Universe  ID: 11008

WMAP—From the Archives

On June 20, 2012, Dr. Charles Bennett and the WMAP team were awarded the Gruber Cosmology Prize.

The Wilkinson Microwave Anisotropy Probe (WMAP) was built and launched by NASA to measure a remnant of the early universe - its oldest light. The conditions of the early times are imprinted on this light. It is the result of what happened earlier, and a backlight for the later development of the universe. This light lost energy as the universe expanded over 13.7 billion years, so WMAP now sees the light as microwaves. By making accurate measurements of microwave patterns, WMAP has answered many longstanding questions about the universe's age, composition and development.

This video from Goddard's tape archive features Dr. Bennett after the first results were announced in 2003.


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Dana Berry (Skyworks Digital): Lead Animator
Swarupa Nune (Vantage): Video Editor
Scott Wiessinger (USRA): Video Editor
Charles Bennett (Johns Hopkins University): Interviewee
Lyman Page (Princeton University): Interviewee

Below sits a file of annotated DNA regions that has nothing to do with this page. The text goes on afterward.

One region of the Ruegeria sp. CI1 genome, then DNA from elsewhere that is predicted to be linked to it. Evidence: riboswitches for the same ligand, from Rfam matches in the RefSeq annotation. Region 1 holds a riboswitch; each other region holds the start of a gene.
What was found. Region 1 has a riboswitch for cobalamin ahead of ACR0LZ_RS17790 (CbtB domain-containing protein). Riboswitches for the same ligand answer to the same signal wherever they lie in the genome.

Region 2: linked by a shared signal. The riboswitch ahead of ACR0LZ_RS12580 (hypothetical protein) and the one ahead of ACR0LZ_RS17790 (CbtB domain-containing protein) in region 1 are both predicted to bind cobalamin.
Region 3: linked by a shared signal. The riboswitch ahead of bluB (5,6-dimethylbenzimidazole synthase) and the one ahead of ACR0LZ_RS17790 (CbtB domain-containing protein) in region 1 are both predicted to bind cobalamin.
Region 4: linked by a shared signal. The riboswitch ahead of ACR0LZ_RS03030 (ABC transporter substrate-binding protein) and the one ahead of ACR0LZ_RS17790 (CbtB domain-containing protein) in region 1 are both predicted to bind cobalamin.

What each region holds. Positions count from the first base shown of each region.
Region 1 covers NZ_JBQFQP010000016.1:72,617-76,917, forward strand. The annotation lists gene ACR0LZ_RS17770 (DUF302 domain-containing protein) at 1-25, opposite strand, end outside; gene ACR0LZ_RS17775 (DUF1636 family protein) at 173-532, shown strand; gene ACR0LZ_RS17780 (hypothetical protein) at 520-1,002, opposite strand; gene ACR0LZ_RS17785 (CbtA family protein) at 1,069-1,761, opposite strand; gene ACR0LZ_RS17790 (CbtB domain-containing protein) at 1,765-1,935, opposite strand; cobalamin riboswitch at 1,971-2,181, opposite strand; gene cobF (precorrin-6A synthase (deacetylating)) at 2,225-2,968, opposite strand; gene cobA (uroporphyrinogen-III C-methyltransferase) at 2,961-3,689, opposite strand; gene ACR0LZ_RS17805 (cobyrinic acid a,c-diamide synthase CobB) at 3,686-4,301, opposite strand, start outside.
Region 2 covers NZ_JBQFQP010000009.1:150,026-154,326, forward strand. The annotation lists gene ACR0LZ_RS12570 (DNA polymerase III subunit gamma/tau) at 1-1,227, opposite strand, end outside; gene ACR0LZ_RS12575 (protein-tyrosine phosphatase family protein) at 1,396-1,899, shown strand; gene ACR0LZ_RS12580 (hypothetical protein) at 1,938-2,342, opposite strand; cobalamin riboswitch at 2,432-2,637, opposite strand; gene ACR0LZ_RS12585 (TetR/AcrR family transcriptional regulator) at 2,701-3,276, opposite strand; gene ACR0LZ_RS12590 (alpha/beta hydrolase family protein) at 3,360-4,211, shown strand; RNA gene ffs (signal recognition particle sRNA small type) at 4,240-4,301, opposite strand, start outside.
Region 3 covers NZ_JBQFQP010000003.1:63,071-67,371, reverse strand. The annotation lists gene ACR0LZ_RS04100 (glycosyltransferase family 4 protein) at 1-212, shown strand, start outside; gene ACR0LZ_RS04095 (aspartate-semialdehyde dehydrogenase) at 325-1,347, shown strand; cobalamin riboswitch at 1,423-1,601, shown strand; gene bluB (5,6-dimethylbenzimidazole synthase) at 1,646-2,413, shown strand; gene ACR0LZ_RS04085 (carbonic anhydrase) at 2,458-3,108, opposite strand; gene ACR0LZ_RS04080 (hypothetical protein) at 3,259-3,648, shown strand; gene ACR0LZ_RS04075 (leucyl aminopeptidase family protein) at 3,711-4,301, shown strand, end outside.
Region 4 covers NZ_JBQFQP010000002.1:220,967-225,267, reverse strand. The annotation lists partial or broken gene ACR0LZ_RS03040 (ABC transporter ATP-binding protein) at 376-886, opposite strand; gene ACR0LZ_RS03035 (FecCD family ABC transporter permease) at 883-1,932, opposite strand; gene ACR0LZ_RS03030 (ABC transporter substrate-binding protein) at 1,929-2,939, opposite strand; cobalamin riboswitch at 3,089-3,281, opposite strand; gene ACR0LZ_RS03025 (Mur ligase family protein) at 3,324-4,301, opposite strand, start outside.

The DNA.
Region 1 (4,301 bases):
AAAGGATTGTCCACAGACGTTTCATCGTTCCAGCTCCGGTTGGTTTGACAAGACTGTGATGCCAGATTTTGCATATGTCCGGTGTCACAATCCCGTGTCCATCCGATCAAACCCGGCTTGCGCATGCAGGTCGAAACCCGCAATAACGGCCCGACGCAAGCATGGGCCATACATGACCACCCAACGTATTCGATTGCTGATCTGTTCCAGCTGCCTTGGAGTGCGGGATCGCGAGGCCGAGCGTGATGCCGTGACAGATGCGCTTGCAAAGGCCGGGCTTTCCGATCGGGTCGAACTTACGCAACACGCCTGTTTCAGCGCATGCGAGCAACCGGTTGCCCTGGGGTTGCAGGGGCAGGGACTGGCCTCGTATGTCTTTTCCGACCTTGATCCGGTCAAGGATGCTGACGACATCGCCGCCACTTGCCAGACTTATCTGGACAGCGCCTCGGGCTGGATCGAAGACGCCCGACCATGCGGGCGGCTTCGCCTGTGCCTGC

Scott Wiessinger (USRA): Producer
Please give credit for this item to:
NASA/Goddard Space Flight Center

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This item is part of these series:
Narrated Movies
Astrophysics Features

Goddard TV Tape:
G2012-072 -- WMAP Archival Video

SVS >> Music
GCMD >> Earth Science >> Spectral/Engineering >> Microwave >> Microwave Imagery
SVS >> Astrophysics
SVS >> Cosmology
SVS >> Big Bang
SVS >> Universe
SVS >> Edited Feature
SVS >> Space
SVS >> Interview
DLESE >> Narrated
NASA Science >> Universe

GCMD keywords can be found on the Internet with the following citation: Olsen, L.M., G. Major, K. Shein, J. Scialdone, S. Ritz, T. Stevens, M. Morahan, A. Aleman, R. Vogel, S. Leicester, H. Weir, M. Meaux, S. Grebas, C.Solomon, M. Holland, T. Northcutt, R. A. Restrepo, R. Bilodeau, 2013. NASA/Global Change Master Directory (GCMD) Earth Science Keywords. Version